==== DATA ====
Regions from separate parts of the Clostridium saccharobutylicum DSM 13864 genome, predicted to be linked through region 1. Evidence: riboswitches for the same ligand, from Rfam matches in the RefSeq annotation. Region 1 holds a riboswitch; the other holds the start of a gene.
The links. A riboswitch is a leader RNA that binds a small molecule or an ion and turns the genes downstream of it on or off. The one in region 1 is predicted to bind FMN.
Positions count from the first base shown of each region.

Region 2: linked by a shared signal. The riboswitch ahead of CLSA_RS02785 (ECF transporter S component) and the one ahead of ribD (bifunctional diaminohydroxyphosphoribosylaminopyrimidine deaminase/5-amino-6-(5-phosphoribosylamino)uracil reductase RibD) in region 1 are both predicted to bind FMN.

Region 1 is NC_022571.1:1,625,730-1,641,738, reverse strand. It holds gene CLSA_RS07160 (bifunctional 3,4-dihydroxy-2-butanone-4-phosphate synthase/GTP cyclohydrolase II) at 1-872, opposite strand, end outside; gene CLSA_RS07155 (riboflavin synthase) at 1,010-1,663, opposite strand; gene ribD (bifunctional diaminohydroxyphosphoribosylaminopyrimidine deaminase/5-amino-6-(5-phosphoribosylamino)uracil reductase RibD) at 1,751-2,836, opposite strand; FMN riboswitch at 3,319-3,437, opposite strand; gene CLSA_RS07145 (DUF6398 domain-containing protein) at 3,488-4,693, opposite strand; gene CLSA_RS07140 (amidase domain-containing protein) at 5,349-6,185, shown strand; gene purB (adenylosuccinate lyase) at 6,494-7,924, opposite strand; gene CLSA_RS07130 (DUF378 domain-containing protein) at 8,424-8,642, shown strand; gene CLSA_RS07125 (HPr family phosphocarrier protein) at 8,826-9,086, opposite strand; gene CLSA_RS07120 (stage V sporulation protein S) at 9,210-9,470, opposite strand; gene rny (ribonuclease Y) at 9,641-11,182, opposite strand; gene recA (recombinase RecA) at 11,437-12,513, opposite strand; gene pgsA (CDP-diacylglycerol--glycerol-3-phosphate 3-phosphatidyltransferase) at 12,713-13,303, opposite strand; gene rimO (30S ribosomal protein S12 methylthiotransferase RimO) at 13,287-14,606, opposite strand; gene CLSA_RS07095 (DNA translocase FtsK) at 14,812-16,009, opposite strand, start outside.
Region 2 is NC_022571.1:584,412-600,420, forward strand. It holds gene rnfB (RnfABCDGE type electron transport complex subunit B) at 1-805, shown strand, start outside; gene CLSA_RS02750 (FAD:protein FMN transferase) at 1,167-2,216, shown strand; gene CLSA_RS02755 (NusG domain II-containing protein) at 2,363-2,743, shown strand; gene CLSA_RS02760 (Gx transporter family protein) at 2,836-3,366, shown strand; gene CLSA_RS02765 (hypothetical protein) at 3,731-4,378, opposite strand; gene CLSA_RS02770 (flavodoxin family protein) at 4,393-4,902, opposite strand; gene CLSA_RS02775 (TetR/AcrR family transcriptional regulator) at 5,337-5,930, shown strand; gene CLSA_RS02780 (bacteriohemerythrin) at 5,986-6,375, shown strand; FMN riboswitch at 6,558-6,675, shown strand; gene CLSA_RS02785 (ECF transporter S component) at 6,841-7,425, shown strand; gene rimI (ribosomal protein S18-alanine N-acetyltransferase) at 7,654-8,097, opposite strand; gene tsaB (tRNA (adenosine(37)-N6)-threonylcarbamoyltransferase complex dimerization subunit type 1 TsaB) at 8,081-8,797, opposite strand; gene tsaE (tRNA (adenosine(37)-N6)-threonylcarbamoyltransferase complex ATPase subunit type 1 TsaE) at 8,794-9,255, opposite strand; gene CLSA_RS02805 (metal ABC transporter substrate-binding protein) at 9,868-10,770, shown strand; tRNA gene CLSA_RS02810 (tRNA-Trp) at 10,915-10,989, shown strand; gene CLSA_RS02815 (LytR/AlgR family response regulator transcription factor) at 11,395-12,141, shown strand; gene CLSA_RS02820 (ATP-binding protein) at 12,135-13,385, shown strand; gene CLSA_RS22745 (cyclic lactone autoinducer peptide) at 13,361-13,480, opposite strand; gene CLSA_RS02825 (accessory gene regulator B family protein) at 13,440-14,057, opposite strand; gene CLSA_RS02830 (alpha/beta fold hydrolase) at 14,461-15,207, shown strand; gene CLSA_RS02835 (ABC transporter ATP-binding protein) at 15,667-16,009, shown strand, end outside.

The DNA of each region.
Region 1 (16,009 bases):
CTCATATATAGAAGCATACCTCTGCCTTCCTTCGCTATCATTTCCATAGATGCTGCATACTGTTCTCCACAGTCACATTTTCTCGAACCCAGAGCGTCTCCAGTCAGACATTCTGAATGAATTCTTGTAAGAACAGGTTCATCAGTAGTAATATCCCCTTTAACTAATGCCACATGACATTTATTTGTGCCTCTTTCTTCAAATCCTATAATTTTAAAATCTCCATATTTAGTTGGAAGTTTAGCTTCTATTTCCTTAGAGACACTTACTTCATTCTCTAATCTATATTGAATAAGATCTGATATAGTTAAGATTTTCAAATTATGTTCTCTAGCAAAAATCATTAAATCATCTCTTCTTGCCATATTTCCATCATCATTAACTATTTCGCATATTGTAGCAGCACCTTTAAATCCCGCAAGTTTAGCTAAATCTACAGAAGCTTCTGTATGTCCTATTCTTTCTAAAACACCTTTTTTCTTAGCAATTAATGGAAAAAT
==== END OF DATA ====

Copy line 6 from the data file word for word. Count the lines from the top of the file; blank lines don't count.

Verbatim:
Region 2 is NC_022571.1:584,412-600,420, forward strand. It holds gene rnfB (RnfABCDGE type electron transport complex subunit B) at 1-805, shown strand, start outside; gene CLSA_RS02750 (FAD:protein FMN transferase) at 1,167-2,216, shown strand; gene CLSA_RS02755 (NusG domain II-containing protein) at 2,363-2,743, shown strand; gene CLSA_RS02760 (Gx transporter family protein) at 2,836-3,366, shown strand; gene CLSA_RS02765 (hypothetical protein) at 3,731-4,378, opposite strand; gene CLSA_RS02770 (flavodoxin family protein) at 4,393-4,902, opposite strand; gene CLSA_RS02775 (TetR/AcrR family transcriptional regulator) at 5,337-5,930, shown strand; gene CLSA_RS02780 (bacteriohemerythrin) at 5,986-6,375, shown strand; FMN riboswitch at 6,558-6,675, shown strand; gene CLSA_RS02785 (ECF transporter S component) at 6,841-7,425, shown strand; gene rimI (ribosomal protein S18-alanine N-acetyltransferase) at 7,654-8,097, opposite strand; gene tsaB (tRNA (adenosine(37)-N6)-threonylcarbamoyltransferase complex dimerization subunit type 1 TsaB) at 8,081-8,797, opposite strand; gene tsaE (tRNA (adenosine(37)-N6)-threonylcarbamoyltransferase complex ATPase subunit type 1 TsaE) at 8,794-9,255, opposite strand; gene CLSA_RS02805 (metal ABC transporter substrate-binding protein) at 9,868-10,770, shown strand; tRNA gene CLSA_RS02810 (tRNA-Trp) at 10,915-10,989, shown strand; gene CLSA_RS02815 (LytR/AlgR family response regulator transcription factor) at 11,395-12,141, shown strand; gene CLSA_RS02820 (ATP-binding protein) at 12,135-13,385, shown strand; gene CLSA_RS22745 (cyclic lactone autoinducer peptide) at 13,361-13,480, opposite strand; gene CLSA_RS02825 (accessory gene regulator B family protein) at 13,440-14,057, opposite strand; gene CLSA_RS02830 (alpha/beta fold hydrolase) at 14,461-15,207, shown strand; gene CLSA_RS02835 (ABC transporter ATP-binding protein) at 15,667-16,009, shown strand, end outside.